called. I think it's all up to the listeners however they take it. We're only
playing and making whatever sounds suit us at the moment, not intending to
categorize anything, so…what comes out from us is the taffy sound. We have bits
of this and that in our sound but the bottom line is, I like to put melodic
song along with it.
In general, it might be better and easier to
understand if your band can be categorized in a certain genre, but personally,
I am proud that taffy can't quite be categorized because, in a way, it means
that we are doing our original sound, the taffy sound.
do you think of modern shoegaze/dream pop/psychedelia artists, any favorites?
As long as they have good melodies, melodic lines
that make me want to sing, I like them. There are so many nice bands and music
that’re hard not to like.
"I'm sure everything I have listened to, even the noises and sounds of everyday life, have influenced my music."
is the most important piece of gear for your sound? Any particular
guitars/pedals/amps that you prefer?
Something to create distortion so that the sound
is not too clear, but clear enough to flow. If there are any pedals for that
and two guitars, a bass guitar, and a drum set, we can pretty much make the
There was this one time that we arrived at a venue
in Manchester without any of our gear—I mean none, nothing!—and we borrowed
everything mentioned above and still were able to do a show just like we always
do. That was quite an experience, and taught that it's all about the people who
make the band sound, not the instruments.
Chicago’s premier dream gazers have dropped their self-released album.
With 18 tracks, it runs out to 50 minutes or so and is chock full of great
tunes. The band contacted me about a month ago and asked me to review the
album. I guess they liked the last review I concocted for their Saint Marie
release, so there you have it. I would have gladly reviewed the album anyway,
as it’s a stellar piece of work. Engineered by guitarist and audiophile Brian
Cook in the band’s East Garfield Park studio, it gave Cook lots of time to
obsessively construct complex and carefully conceived sonic layers, some of
which sample other tracks on the album. He even built his own guitar pedals to
create the perfect tone when things weren’t working in his mind. The end result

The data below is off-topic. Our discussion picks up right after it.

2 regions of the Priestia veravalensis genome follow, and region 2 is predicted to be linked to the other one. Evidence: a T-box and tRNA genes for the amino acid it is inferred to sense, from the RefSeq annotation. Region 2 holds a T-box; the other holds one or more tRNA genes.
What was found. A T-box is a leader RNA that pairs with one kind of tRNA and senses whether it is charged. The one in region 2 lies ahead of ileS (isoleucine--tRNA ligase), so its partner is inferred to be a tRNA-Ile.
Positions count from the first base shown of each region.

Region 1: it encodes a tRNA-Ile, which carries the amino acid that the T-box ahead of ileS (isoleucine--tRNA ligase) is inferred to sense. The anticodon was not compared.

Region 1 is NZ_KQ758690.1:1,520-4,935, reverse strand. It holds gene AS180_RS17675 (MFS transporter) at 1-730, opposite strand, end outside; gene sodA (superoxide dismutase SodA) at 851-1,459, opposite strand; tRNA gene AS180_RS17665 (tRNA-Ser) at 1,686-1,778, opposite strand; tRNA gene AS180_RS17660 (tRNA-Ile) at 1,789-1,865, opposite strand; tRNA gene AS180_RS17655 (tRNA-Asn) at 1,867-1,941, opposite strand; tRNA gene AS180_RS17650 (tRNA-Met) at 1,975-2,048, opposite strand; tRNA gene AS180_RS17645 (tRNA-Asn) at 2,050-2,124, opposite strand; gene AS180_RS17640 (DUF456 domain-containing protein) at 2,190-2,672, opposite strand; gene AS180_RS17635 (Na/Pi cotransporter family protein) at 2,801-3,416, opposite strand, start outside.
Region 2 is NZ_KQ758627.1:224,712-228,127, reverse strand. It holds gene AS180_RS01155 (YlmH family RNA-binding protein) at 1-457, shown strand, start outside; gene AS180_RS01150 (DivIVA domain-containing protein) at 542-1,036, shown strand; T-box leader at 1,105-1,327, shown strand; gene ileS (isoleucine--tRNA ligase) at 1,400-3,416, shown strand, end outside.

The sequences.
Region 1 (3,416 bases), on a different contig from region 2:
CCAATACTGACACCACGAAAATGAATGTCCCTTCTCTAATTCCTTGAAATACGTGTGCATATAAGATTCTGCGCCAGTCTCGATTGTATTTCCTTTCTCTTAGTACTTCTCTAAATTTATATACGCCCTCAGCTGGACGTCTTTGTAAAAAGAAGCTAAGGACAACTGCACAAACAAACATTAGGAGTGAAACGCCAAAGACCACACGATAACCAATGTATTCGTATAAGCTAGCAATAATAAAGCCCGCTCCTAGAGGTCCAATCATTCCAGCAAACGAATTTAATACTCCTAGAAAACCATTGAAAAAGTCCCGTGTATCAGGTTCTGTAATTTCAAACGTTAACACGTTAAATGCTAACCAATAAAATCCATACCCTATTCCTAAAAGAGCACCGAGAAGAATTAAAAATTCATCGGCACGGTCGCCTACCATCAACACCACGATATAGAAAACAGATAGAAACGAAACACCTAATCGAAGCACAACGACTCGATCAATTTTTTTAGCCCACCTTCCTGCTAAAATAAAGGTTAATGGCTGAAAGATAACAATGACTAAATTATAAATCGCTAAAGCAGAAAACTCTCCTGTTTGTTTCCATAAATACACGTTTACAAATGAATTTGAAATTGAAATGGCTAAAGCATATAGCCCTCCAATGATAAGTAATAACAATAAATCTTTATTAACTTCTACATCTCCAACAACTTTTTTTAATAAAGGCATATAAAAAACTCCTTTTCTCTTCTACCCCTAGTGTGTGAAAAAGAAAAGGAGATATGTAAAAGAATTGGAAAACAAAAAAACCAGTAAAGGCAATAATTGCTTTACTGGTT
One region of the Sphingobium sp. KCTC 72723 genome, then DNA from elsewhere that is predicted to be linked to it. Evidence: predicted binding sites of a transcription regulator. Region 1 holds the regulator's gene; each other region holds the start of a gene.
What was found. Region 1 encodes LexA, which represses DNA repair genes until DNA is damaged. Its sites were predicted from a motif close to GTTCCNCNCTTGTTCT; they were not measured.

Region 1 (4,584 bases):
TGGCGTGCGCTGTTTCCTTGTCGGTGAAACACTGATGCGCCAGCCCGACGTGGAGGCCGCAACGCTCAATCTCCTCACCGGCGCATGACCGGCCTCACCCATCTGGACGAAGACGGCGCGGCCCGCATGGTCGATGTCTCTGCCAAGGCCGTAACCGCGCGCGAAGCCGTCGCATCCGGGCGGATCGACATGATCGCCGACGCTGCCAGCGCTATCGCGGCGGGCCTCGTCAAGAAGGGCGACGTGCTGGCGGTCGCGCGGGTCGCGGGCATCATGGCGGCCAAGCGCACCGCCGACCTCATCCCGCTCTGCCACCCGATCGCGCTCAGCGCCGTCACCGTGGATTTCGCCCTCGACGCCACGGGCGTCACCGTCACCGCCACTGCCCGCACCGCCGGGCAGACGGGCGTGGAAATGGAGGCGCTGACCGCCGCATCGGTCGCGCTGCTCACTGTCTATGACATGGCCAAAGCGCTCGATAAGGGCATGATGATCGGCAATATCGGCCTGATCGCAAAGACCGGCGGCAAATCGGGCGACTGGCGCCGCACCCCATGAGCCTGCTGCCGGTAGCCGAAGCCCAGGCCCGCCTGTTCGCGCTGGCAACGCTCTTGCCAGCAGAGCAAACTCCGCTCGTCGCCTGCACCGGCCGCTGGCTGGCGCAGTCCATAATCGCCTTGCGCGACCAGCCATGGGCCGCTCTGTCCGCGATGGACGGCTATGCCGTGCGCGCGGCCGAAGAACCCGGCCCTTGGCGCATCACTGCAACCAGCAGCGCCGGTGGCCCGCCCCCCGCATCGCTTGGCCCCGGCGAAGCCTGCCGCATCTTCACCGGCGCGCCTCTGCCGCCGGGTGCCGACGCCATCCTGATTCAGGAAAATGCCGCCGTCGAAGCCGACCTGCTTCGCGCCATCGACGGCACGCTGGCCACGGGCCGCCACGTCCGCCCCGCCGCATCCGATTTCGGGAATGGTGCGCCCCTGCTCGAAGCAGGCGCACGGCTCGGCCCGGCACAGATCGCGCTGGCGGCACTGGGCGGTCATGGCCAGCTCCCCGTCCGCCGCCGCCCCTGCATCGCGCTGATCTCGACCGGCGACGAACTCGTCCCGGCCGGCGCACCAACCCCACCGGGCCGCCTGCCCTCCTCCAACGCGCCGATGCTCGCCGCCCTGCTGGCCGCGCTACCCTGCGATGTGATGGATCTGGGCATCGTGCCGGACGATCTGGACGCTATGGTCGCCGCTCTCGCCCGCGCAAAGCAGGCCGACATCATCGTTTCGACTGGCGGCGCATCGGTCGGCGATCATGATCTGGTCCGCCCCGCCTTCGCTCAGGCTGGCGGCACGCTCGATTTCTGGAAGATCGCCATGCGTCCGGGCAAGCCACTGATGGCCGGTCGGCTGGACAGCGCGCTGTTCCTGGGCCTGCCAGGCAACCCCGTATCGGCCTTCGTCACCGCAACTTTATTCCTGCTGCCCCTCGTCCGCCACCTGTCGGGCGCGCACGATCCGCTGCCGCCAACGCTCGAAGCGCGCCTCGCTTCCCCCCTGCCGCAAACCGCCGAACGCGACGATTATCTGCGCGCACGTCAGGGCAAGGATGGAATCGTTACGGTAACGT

of a four year wait is this sonic marvel of an album. To say it surpasses their
last record is an understatement. This release is dreamy headphone music that
will send you soaring as its layers unfold and reveal themselves.
Opening track “Aphelion” contains all the classic
shoegaze hallmarks, including distorted guitar patterns, woozy veils of sound,
and Rebecca Scott’s cooing vocals. “Helios (June 20th)” is another classic burn
down the house tune, with guitars reminding me a bit of Smashing Pumpkins on
the main chorus. “Latitudes” is a short, spacey instrumental ambience, and it’s
a lovely interlude.
“Ghosting” is catchy as hell, with luminous vocal
and guitar interplay. Simply wonderful! “Chimera” shimmers and shines like all
the best shoegaze, and its mesmeric wall of sound will entrance even the most
jaded listener. “Double Dream” is edgy and borders on post punk; the downcast
tempo married with murky synthesizer works well. “Arrows” is bright, cheerful
dream pop, and it morphs silkily into the piano driven, minimalist piece
“Parachute”. It’s another melodic break from heavier material, and I find that
I enjoy these interludes. It showcases another side to the band, and indicates
a possible direction for future ventures. “Night Animation” is chiming and
soft, heavenly at its heart and gauzy at its edges. It is floating in the
clouds music. “Parallels” is a ridiculously pretty and trippy short break,
revealing that psychedelia is also not far from the band’s core sound.
The title track “Infinity Maps” is crunchy,
swooning shoegaze that lasts little over a minute! I want more! Beautiful work.
The instrumental “Niagara” is even shorter at 33 seconds and it will snare you
instantly. “New Colors” is splendid ear candy, while “Aurora Shift” is a chilly
synth pop break. The marvelously titled “Glass Cathedrals” is too short at 40
seconds, but thankfully it merges into the less ephemeral and solid “Gold
Lines”. It’s another entrancing tune, with guitars that will dash away any
foggy thoughts. “Otherside” dips into vintage dream pop a la Beach House, and
then the record shuts down with 55 seconds of psychedelic noodling and sweet
crooning from Rebecca on “Magic Numbers”. It’s a shorter record than I would
have liked, and while I really enjoyed the shorter songs, I could have also
used longer, more substantive tunes. The group has done a fine job with this
record, and it’s sure to please old fans and new fans just exploring the
shoegaze and dream pop genres. Well done!